Cookies on this website
We use cookies to ensure that we give you the best experience on our website. If you click 'Continue' we'll assume that you are happy to receive all cookies and you won't see this message again. Click 'Find out more' for information on how to change your cookie settings.

Christopher Buckley, Kennedy Professor of Translational Rheumatology at the University of Oxford and Birmingham, has been awarded the 2020 Carol Nachman prize for Rheumatology.

Professor Christopher Buckley

The prize, awarded by the Hessian State Capital Wiesbaden, Germany, is based on outstanding innovate research activities in the field of rheumatology. This prestigious award is the highest international honour a rheumatologist can receive; Professor Buckley shares this year's award with Professor Dirk Elewaut from Ghent University.

Professor Buckley directs the Arthritis Therapy Acceleration Programme (A-TAP), an initiative led by the Universities of Oxford and Birmingham, which is funded by the Kennedy Trust for Rheumatology Research, and is supported by the NIHR Birmingham Biomedical Research Centre.

A-TAP aims to deliver 'stratified pathology; the right drug for the right disease indication' in a range of immune mediated inflammatory diseases.

Professor Buckley is only the sixth rheumatologist in the UK to have been awarded the prize since it was established in 1972. To recognise the outstanding research results and his remarkable contributions to rheumatology, a presentation ceremony for the prize will take place in May 2021, delayed this year due to the current coronavirus pandemic.

Speaking of his award, Professor Buckley said: "It is a real honor to have been awarded the Carol Nachman prize to recognise the value of team based science, that crosses not only from the bench to beside, but bedside to bedside (across medical disciplines) as well as universities. My discovery science and clinical colleagues in both Oxford and Birmingham as well as the seven NHS hospitals that are affiliated with A-TAP are such amazing people to work with and I owe them a debt of gratitude for supporting the A-TAP vision."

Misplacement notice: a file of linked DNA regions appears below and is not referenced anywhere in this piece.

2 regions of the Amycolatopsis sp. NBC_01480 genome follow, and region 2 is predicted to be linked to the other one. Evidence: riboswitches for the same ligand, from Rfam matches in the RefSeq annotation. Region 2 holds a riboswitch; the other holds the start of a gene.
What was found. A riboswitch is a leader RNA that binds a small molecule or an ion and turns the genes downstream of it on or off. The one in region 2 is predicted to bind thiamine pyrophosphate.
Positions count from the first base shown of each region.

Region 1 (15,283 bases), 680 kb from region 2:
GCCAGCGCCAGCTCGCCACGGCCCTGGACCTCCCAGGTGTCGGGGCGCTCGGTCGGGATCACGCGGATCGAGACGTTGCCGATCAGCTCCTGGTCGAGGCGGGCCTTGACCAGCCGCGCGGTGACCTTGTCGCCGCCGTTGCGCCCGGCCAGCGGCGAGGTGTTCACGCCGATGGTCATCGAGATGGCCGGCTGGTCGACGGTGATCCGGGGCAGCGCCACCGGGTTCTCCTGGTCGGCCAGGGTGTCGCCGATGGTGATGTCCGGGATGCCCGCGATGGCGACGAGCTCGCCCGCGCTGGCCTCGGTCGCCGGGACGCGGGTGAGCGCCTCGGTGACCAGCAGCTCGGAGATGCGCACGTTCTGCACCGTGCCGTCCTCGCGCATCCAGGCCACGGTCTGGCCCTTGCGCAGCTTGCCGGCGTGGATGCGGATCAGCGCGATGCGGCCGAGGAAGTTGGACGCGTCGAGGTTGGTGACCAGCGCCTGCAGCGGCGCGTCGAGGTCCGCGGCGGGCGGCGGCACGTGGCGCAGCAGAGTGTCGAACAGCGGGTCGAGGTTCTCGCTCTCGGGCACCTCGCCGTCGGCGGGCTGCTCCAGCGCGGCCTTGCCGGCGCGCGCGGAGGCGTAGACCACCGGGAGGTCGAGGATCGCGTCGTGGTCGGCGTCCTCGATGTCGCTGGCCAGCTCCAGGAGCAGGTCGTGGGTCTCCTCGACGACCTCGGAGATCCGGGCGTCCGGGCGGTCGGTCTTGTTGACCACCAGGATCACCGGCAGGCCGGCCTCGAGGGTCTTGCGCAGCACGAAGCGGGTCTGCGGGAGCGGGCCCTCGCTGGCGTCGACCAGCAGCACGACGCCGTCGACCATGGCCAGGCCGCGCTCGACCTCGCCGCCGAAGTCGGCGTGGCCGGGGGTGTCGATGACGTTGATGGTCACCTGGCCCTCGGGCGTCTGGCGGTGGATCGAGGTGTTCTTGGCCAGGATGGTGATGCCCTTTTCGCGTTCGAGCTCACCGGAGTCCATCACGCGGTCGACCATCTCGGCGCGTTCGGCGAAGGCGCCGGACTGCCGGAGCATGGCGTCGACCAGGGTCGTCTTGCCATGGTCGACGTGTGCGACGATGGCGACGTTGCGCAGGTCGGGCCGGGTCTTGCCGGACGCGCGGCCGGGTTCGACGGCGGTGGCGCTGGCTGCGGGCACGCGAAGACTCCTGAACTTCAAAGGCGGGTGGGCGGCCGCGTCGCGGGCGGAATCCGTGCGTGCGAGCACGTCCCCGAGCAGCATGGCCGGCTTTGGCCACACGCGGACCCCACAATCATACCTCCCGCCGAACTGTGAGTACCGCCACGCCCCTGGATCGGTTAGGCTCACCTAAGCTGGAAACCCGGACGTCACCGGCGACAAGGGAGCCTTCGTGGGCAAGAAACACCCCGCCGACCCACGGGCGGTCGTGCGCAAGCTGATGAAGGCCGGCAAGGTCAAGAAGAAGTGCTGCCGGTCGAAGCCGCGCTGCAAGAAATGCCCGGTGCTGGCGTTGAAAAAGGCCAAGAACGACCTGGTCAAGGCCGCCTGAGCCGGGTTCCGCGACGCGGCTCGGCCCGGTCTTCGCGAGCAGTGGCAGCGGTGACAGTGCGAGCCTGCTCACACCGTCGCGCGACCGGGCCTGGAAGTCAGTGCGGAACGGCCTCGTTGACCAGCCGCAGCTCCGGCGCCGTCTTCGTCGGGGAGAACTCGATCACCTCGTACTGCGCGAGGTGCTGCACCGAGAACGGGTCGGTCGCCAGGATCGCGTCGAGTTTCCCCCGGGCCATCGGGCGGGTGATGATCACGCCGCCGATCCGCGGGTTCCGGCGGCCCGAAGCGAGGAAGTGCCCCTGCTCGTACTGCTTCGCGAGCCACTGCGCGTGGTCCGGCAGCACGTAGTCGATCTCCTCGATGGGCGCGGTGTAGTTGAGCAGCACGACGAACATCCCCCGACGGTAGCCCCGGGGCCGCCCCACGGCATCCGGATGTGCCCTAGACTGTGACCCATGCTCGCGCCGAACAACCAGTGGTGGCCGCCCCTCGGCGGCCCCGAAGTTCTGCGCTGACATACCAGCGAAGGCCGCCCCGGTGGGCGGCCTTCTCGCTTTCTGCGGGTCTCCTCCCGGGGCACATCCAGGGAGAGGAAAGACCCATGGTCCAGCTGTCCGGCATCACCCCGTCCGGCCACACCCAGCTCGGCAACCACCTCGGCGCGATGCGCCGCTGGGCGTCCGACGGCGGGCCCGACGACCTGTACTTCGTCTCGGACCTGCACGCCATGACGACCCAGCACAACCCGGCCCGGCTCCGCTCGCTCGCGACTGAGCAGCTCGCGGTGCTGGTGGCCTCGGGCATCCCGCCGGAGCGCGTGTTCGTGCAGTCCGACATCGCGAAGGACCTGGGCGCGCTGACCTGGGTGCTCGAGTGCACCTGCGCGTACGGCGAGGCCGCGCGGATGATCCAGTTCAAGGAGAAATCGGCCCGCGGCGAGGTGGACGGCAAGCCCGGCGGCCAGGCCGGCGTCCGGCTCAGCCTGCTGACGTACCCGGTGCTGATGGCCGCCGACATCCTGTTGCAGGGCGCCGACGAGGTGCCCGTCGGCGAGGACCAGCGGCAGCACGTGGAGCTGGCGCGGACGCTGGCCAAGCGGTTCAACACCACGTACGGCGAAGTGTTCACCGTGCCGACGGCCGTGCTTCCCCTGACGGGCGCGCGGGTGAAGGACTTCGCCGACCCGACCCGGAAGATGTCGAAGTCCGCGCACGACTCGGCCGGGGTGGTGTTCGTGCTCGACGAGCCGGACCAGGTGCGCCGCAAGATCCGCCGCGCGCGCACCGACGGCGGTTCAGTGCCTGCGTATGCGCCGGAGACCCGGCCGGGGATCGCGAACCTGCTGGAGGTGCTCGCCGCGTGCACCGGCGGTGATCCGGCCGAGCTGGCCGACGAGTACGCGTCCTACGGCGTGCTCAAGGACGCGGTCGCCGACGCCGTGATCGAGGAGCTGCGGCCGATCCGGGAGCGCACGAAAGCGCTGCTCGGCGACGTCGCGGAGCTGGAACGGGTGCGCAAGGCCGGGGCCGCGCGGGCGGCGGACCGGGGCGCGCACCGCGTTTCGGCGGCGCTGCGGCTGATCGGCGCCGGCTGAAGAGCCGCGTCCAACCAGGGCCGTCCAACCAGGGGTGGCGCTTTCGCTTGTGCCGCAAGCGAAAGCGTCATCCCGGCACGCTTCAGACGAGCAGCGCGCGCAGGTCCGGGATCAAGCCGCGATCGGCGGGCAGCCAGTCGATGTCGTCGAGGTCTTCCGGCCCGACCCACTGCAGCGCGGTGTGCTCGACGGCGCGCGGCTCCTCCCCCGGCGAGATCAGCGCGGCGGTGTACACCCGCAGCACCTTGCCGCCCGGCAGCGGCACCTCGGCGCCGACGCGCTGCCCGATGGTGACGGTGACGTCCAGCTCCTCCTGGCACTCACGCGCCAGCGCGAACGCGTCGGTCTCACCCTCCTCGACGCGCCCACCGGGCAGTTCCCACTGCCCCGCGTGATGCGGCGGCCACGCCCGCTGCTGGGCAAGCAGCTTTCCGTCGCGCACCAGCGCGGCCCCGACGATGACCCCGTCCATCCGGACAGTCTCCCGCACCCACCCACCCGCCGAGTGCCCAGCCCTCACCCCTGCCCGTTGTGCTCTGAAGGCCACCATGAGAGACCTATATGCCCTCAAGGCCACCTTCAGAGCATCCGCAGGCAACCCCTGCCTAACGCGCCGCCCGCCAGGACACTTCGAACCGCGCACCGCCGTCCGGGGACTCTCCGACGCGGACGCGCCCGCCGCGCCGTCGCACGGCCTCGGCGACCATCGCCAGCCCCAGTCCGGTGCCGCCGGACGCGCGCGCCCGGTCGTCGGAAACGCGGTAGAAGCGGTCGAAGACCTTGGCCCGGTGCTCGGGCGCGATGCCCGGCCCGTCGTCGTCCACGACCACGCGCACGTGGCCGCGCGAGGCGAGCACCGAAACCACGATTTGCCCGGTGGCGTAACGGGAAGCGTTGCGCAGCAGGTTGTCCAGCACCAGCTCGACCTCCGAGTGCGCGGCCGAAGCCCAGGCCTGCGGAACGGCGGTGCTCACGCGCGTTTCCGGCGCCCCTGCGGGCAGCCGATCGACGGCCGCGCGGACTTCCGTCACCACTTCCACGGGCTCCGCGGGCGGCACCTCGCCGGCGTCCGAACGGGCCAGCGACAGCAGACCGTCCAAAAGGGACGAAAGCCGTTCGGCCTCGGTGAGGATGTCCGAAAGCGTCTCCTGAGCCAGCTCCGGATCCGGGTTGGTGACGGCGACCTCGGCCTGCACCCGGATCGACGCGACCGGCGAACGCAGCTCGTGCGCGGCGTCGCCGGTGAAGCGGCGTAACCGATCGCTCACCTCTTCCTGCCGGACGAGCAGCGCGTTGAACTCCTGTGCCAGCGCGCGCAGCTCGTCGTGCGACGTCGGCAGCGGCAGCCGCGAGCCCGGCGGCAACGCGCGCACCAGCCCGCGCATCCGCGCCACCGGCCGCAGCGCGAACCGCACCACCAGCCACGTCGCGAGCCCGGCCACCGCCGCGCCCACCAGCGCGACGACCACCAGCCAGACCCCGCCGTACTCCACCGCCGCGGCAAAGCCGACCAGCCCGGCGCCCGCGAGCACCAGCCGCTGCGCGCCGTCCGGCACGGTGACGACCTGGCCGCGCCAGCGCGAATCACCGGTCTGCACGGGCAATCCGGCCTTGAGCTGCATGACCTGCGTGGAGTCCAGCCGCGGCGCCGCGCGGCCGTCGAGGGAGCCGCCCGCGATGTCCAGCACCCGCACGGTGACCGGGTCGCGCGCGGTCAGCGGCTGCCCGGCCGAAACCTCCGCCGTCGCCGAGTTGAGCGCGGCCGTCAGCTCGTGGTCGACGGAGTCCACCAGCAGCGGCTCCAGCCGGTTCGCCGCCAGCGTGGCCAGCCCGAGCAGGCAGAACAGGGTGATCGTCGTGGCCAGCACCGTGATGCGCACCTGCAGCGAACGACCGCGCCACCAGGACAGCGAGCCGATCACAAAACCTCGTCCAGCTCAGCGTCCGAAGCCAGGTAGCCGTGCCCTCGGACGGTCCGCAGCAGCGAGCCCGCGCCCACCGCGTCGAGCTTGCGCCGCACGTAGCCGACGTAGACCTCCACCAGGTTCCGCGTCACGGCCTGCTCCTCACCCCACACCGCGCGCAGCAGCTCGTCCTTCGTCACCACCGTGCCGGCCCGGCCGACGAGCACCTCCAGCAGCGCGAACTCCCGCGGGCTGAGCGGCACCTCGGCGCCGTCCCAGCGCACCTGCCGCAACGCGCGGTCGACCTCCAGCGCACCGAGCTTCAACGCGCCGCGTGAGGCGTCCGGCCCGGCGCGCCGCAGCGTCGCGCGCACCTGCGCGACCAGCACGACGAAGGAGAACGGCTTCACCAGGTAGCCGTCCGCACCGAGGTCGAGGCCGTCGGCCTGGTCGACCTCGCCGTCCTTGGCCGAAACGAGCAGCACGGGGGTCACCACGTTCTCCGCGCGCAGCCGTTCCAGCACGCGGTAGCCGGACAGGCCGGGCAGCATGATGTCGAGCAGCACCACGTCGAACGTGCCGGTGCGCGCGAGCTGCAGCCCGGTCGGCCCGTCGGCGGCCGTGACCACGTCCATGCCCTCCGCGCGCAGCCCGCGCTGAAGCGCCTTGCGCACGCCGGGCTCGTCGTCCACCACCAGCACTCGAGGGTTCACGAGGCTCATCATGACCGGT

Professor Fiona Powrie, Director of the Kennedy Institute at the University of Oxford said: "Many congratulations to Chris on receiving this prestigious international award recognising his pioneering work on the pathogenesis of rheumatoid arthritis and the search for new therapies."

Professor Janet Lord, Director of the Institute of Inflammation and Ageing at the University of Birmingham, added: "This award is a fitting recognition of Professor Buckley's outstanding contribution to understanding the pathology of Rheumatoid Arthritis. Importantly, through A-TAP, he is now deploying this knowledge to develop improved therapies for this debilitating disease"

Professor Stephen Holgate, Chair of the Kennedy Trust for Rheumatology Research said: "This prestigious Prize is a fitting tribute to Professor Buckley, who's vision and drive have made the A-TAP initiative such a success. The Kennedy Trust is delighted to have been able to support his work and offer him our warmest congratulations."

Similar stories

Neutrophil molecular wiring revealed: transcriptional blueprint of short-lived cells

Researchers publish the first blueprint of transcriptional factors that control neutrophil-driven inflammation in Nature Immunology.

NDORMS joins research partnership to understand links between overlapping long-term conditions

The links between different long-term health conditions will be explored in new research funded with a £2.5million grant from the Medical Research Council.

New therapeutic targets identified in the treatment of psoriatic arthritis

Researchers identify two inflammatory-driving proteins, osteopontin and CCL2, highly expressed in psoriatic arthritis joints.

Researchers show the role of cilia in cartilage health

New research shows that disrupting primary cilia in juvenile, adolescent and early adulthood in cartilage stops it maturing correctly, making it more prone to thinning and the potential for osteoarthritis (OA) in later life.

New research could improve quality of life for Psoriatic Arthritis patients

Professors Laura Coates and Dani Prieto-Alhambra will take major roles in a new European Commission project to develop innovative personalised treatment options for people affected by psoriatic arthritis.